William stepped into the street and was immediately swept along with the crowd and deposited in front of The Curtain, one of the many public theaters along the Thames. Someone thrust a crumpled handbill at him. He smoothed it out and read that Lord Oxford’s Men were to perform The Famous Victories of Henry the Fifth at two o’clock that afternoon. People were already queuing up to see it. The leaflet boasted that the original play had been thoroughly enjoyed at Court for its audacious swordplay, satire and romance. For the cost of a penny, one could see the same spectacle that had so delighted the Queen. William was sorely tempted, having never seen anything like it in his bucolic country town.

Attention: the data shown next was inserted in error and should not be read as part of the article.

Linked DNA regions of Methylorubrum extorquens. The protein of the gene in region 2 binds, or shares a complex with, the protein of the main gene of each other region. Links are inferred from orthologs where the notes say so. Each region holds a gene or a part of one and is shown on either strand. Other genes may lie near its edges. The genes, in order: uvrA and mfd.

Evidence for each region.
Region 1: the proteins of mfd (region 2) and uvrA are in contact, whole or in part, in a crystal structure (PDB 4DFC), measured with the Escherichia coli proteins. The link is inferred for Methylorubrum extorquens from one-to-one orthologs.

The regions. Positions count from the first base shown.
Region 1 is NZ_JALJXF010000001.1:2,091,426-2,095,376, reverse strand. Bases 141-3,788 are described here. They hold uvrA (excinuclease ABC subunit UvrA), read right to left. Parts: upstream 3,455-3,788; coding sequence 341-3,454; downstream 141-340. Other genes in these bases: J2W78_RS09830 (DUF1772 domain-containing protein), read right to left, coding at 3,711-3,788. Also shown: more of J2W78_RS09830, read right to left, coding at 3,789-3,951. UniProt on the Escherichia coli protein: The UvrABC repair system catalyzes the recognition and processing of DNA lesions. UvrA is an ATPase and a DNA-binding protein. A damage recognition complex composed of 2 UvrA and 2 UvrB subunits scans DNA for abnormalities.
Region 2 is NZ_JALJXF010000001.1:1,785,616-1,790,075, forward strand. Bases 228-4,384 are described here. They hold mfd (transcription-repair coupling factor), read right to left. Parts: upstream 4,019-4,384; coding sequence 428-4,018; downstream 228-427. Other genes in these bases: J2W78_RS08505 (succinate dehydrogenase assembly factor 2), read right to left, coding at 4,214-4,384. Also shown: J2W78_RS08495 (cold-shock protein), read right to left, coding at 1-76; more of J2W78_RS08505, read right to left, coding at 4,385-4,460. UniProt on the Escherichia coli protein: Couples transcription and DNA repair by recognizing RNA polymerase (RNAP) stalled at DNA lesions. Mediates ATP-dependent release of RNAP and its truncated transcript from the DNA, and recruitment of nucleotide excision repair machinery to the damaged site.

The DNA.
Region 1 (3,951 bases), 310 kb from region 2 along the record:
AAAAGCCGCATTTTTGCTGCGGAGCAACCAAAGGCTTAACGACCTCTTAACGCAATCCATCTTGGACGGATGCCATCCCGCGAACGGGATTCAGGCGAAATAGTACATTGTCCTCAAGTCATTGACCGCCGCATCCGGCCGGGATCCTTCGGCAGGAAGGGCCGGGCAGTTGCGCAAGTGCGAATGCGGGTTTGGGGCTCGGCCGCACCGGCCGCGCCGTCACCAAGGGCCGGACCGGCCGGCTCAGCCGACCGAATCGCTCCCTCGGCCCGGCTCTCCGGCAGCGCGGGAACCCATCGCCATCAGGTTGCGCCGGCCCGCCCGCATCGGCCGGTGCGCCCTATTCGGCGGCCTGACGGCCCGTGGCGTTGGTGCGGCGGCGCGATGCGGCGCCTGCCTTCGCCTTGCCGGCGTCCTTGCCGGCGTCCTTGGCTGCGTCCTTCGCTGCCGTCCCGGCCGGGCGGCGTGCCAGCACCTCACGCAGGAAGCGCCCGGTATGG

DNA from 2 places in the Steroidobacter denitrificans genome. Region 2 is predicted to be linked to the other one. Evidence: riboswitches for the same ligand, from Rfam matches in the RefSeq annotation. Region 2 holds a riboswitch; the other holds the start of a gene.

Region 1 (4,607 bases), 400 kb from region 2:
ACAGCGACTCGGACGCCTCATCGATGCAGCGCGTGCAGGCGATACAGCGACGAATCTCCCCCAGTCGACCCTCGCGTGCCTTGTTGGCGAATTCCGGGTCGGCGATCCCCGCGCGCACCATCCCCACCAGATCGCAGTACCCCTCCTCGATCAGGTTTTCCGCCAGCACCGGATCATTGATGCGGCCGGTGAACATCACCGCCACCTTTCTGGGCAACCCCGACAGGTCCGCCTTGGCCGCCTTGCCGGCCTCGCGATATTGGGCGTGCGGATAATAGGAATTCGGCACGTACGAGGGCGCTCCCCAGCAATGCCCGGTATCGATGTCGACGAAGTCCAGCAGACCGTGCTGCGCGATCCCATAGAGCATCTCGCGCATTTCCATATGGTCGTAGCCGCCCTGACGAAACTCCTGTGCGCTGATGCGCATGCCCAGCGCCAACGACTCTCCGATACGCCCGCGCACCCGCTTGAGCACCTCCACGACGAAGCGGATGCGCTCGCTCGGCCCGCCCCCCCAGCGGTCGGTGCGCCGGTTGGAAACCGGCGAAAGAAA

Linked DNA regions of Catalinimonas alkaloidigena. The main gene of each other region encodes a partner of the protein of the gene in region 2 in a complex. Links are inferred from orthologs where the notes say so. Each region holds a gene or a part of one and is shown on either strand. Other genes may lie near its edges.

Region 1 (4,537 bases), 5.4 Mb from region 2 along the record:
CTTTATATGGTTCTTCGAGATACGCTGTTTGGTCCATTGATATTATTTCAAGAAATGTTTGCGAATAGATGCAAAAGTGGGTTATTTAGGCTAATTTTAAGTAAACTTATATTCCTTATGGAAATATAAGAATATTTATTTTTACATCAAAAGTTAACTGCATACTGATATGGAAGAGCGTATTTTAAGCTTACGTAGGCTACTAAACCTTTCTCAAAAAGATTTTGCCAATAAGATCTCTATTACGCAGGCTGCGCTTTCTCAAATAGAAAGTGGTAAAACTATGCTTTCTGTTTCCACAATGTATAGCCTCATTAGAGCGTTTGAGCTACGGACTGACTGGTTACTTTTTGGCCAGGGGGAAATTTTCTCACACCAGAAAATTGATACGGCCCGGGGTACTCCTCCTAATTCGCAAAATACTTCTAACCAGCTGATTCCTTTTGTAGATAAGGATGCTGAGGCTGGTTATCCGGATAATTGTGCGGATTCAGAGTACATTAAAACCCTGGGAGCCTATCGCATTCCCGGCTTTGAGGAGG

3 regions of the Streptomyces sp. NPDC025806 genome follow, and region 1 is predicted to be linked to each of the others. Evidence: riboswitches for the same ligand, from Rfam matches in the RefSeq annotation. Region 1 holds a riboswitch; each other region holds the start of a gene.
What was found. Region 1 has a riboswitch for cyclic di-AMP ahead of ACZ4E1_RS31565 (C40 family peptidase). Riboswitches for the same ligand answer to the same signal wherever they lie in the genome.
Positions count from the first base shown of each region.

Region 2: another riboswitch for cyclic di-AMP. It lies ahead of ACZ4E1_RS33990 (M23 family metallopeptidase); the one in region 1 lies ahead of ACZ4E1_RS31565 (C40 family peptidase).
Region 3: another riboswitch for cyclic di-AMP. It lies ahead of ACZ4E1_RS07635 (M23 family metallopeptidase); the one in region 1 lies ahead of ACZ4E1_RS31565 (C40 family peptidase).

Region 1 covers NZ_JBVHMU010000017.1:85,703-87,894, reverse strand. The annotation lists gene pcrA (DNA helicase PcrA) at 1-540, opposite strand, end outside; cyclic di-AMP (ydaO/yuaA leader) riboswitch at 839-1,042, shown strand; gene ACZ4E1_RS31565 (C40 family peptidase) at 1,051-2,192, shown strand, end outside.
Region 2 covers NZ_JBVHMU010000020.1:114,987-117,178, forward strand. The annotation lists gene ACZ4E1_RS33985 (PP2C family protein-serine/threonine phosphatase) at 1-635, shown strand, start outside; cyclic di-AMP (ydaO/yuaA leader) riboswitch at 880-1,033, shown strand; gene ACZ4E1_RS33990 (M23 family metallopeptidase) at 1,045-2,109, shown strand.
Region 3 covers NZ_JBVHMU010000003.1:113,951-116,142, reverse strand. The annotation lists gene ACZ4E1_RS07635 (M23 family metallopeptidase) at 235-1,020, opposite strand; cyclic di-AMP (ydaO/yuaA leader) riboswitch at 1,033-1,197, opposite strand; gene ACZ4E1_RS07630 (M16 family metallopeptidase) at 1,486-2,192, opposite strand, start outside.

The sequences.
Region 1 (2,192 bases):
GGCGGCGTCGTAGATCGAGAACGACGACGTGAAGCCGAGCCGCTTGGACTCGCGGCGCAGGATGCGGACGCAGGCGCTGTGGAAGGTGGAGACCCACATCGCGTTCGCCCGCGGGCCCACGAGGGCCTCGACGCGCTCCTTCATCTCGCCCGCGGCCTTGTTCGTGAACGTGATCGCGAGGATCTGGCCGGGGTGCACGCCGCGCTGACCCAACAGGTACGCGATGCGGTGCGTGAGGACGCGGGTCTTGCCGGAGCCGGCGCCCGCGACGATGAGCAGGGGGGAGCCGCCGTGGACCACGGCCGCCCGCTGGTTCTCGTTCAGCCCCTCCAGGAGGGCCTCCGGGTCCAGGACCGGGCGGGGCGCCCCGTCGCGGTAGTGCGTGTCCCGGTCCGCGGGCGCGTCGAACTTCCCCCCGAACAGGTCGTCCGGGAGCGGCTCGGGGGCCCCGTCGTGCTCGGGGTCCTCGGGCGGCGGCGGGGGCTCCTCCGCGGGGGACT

Only yesterday, when they arrived in London, his father had railed that the playhouses were havens for whores and pickpockets.
“Actors are the minions of Satan,” John Shaxper said. “A man’s worst inclinations are aroused every time some beardless boy acts like a woman in a love scene.”
Click Follow to receive emails when this author adds content on Bublish